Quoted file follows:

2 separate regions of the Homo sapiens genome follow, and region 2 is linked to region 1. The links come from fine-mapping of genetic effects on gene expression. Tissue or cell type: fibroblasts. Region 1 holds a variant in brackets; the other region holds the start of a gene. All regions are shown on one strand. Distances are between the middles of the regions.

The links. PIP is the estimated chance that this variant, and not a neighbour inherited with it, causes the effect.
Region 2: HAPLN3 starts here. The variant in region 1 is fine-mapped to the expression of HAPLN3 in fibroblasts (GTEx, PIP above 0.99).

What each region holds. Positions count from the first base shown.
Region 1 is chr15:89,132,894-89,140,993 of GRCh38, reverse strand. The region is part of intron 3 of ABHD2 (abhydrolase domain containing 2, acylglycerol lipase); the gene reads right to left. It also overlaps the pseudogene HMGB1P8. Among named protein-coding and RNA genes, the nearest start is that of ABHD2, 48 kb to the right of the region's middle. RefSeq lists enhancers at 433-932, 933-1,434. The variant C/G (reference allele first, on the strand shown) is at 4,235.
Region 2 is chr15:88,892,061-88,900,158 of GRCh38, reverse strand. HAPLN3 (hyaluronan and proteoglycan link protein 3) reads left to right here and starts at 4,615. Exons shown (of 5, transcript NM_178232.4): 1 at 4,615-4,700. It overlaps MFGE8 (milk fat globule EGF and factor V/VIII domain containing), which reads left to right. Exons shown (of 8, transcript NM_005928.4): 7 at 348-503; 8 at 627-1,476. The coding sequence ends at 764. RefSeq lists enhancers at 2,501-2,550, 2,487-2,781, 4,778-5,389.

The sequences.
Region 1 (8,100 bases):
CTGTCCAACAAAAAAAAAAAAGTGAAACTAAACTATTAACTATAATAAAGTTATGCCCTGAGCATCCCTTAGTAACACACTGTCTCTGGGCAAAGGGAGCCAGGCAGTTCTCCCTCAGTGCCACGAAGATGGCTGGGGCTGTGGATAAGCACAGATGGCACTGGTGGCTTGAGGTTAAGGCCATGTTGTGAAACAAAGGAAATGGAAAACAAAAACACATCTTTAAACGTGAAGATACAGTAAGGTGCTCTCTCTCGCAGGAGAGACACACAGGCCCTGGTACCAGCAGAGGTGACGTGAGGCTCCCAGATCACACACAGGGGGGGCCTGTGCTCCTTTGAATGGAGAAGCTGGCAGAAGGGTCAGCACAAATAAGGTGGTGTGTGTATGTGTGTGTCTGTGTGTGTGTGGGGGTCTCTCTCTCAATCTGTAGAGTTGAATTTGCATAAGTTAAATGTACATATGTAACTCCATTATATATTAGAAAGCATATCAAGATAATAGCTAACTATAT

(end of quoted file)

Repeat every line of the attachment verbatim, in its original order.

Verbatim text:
2 separate regions of the Homo sapiens genome follow, and region 2 is linked to region 1. The links come from fine-mapping of genetic effects on gene expression. Tissue or cell type: fibroblasts. Region 1 holds a variant in brackets; the other region holds the start of a gene. All regions are shown on one strand. Distances are between the middles of the regions.

The links. PIP is the estimated chance that this variant, and not a neighbour inherited with it, causes the effect.
Region 2: HAPLN3 starts here. The variant in region 1 is fine-mapped to the expression of HAPLN3 in fibroblasts (GTEx, PIP above 0.99).

What each region holds. Positions count from the first base shown.
Region 1 is chr15:89,132,894-89,140,993 of GRCh38, reverse strand. The region is part of intron 3 of ABHD2 (abhydrolase domain containing 2, acylglycerol lipase); the gene reads right to left. It also overlaps the pseudogene HMGB1P8. Among named protein-coding and RNA genes, the nearest start is that of ABHD2, 48 kb to the right of the region's middle. RefSeq lists enhancers at 433-932, 933-1,434. The variant C/G (reference allele first, on the strand shown) is at 4,235.
Region 2 is chr15:88,892,061-88,900,158 of GRCh38, reverse strand. HAPLN3 (hyaluronan and proteoglycan link protein 3) reads left to right here and starts at 4,615. Exons shown (of 5, transcript NM_178232.4): 1 at 4,615-4,700. It overlaps MFGE8 (milk fat globule EGF and factor V/VIII domain containing), which reads left to right. Exons shown (of 8, transcript NM_005928.4): 7 at 348-503; 8 at 627-1,476. The coding sequence ends at 764. RefSeq lists enhancers at 2,501-2,550, 2,487-2,781, 4,778-5,389.

The sequences.
Region 1 (8,100 bases):
CTGTCCAACAAAAAAAAAAAAGTGAAACTAAACTATTAACTATAATAAAGTTATGCCCTGAGCATCCCTTAGTAACACACTGTCTCTGGGCAAAGGGAGCCAGGCAGTTCTCCCTCAGTGCCACGAAGATGGCTGGGGCTGTGGATAAGCACAGATGGCACTGGTGGCTTGAGGTTAAGGCCATGTTGTGAAACAAAGGAAATGGAAAACAAAAACACATCTTTAAACGTGAAGATACAGTAAGGTGCTCTCTCTCGCAGGAGAGACACACAGGCCCTGGTACCAGCAGAGGTGACGTGAGGCTCCCAGATCACACACAGGGGGGGCCTGTGCTCCTTTGAATGGAGAAGCTGGCAGAAGGGTCAGCACAAATAAGGTGGTGTGTGTATGTGTGTGTCTGTGTGTGTGTGGGGGTCTCTCTCTCAATCTGTAGAGTTGAATTTGCATAAGTTAAATGTACATATGTAACTCCATTATATATTAGAAAGCATATCAAGATAATAGCTAACTATAT